Growers on Queensland’s Granite Belt are keen to let the rest of the supply chain know that despite the dry times the quality of available produce remains high.

The Granite Belt Growers Association, which represent horticulturalists in the area, recently conducted a survey of growers to quantify the reduced production forecast in the 2019/20 season due to drought and irrigation water shortages.

President of the Granite Belt Growers Association, Angus Ferrier said they wanted to investigate the impacts drought was having on eastern Australia, including the Granite Belt, in response to recent media attention.

“As a region we wanted to quantify the effect this drought was having on our members’ production, and not just rely on rumour and hearsay,” Mr Ferrier said.

“The survey results point to reduced production across most categories, but varied considerably between growers. The survey also revealed an estimated reduction in wages and local expenditure of over $100M from the sector this financial year.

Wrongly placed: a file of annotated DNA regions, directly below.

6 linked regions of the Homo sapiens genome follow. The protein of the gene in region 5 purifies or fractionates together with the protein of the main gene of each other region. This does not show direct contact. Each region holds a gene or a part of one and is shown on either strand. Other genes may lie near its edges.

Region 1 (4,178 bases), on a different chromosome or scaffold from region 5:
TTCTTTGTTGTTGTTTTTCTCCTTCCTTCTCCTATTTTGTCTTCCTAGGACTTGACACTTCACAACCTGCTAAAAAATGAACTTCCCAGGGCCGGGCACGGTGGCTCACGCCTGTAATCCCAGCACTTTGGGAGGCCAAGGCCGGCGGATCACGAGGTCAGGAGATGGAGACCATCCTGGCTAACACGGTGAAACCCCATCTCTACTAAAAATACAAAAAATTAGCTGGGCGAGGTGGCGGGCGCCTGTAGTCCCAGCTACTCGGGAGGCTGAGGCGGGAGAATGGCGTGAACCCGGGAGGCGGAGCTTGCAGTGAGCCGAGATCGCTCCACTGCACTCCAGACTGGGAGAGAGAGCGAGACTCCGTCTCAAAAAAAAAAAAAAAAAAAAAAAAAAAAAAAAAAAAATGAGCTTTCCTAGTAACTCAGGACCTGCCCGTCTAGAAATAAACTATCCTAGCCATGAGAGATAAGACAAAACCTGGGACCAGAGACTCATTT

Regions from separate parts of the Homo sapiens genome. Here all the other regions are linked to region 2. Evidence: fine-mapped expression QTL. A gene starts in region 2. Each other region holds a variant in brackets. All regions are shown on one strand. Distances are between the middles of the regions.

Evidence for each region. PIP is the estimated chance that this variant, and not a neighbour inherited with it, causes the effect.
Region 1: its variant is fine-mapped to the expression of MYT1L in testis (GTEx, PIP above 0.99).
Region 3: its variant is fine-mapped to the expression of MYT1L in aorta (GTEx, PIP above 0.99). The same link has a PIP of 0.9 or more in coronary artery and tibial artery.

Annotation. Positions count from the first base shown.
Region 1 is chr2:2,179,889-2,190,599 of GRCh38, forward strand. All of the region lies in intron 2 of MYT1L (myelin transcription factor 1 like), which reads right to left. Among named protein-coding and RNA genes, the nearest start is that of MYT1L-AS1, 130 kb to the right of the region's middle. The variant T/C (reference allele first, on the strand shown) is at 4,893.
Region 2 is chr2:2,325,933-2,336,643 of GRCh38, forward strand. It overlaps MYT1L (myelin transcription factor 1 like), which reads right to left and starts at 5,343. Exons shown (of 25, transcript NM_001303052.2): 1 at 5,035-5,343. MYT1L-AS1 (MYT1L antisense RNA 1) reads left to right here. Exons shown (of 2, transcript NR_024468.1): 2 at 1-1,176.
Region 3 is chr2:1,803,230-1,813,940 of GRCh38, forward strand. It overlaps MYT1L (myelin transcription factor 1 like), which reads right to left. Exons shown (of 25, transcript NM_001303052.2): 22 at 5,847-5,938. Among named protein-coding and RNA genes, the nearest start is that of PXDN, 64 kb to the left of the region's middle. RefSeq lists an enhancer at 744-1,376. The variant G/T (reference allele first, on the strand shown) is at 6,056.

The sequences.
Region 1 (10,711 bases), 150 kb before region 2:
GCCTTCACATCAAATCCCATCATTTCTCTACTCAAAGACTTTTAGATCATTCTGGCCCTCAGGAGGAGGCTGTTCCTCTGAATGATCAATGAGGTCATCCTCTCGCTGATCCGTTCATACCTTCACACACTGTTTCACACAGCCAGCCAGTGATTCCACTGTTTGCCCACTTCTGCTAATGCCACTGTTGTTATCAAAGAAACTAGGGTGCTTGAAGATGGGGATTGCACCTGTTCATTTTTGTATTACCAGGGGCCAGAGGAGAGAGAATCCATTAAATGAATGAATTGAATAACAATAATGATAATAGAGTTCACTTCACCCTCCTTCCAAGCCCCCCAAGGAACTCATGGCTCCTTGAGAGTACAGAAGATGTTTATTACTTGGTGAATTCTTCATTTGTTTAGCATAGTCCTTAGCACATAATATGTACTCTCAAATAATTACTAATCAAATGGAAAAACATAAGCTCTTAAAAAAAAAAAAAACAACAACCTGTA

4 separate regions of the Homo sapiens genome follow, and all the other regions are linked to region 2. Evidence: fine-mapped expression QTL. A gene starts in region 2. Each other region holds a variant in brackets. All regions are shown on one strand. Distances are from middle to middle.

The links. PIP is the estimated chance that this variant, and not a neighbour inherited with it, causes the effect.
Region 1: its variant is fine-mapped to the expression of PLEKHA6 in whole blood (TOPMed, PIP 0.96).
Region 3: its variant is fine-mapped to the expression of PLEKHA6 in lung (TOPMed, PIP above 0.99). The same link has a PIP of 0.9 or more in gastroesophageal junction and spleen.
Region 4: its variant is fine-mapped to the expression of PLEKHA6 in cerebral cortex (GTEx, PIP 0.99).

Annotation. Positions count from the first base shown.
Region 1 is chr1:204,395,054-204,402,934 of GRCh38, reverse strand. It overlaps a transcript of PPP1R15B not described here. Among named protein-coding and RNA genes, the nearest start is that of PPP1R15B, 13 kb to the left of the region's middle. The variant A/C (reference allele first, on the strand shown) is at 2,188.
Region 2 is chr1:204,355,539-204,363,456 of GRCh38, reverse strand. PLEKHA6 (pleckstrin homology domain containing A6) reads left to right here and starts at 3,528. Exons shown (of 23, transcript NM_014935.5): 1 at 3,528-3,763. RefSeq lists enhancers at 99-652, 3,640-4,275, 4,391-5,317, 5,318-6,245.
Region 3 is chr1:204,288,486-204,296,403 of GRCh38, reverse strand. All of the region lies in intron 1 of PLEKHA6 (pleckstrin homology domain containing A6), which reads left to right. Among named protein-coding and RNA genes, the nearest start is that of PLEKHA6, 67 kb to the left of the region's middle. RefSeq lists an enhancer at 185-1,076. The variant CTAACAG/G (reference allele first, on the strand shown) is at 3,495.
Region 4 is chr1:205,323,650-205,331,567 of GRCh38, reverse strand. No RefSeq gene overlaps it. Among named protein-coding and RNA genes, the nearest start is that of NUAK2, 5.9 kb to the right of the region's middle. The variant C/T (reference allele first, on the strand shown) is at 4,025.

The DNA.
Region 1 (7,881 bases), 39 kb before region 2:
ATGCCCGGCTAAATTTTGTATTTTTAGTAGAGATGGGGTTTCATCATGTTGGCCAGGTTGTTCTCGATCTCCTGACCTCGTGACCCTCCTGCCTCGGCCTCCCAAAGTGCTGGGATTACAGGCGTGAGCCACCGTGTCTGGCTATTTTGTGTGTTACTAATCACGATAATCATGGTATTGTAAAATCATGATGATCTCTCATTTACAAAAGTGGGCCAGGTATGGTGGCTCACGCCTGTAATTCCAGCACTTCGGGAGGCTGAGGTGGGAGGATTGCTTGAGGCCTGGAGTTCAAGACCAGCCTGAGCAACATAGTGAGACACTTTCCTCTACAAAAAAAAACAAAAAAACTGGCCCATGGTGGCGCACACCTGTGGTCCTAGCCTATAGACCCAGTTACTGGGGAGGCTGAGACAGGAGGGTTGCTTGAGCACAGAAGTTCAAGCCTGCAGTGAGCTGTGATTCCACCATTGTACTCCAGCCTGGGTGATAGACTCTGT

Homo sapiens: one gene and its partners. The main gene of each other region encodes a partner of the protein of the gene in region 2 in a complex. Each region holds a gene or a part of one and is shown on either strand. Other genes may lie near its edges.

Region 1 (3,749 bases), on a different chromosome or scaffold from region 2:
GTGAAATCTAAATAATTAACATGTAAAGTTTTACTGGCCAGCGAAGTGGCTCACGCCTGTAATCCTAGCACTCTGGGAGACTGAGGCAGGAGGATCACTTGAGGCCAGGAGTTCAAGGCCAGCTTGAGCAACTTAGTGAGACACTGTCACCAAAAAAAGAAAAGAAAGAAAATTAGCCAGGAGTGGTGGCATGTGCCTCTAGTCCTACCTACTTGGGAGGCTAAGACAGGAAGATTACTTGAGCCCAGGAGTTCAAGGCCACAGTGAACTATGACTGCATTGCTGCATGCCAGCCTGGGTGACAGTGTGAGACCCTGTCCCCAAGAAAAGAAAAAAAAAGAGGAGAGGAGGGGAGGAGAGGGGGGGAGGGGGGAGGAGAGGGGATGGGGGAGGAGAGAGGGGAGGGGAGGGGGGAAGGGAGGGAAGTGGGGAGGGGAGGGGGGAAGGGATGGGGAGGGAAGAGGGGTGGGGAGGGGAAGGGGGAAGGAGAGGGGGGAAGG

“As primary producers we are very conscious of the flow-on effects this drought will have on the people and businesses in our community. It’s very important to us that we keep our key staff employed through this drought.”

Mr Ferrier said some respondents revealed the extra effort and considerable expense they were prepared to incur, such as transporting water and leasing other land where water is available, to maintain all or part of their usual fruit and vegetable production.

“We are committed to our existing supply chain partners. We urge wholesalers, small retailers and supermarkets who usually source produce from the Granite Belt to make enquiries with their suppliers and talk through what categories will be available and in what volumes,” he said.

“There will still be high quality produce available from the Granite Belt this year, just a bit less of it.”

Manager of Policy and Advocacy at Growcom, the peak industry body for horticulture in Queensland, Richard Shannon highlighted the important complimentary role to be played by the public.

“Our power as consumers can’t be overestimated,” Mr Shannon said.

“We should be asking for and seeking out seasonal local produce wherever we can. We can also give our regional communities a boost with our tourist dollar. The Granite Belt is an excellent long weekend destination for south east Queenslanders, providing a proper taste of winter this time of year.”

The Granite Belt is a nationally significant horticultural region in southern Queensland. It is a major domestic production region for apples and summer-grown tomatoes, capsicum, strawberries and salad leaf vegetables.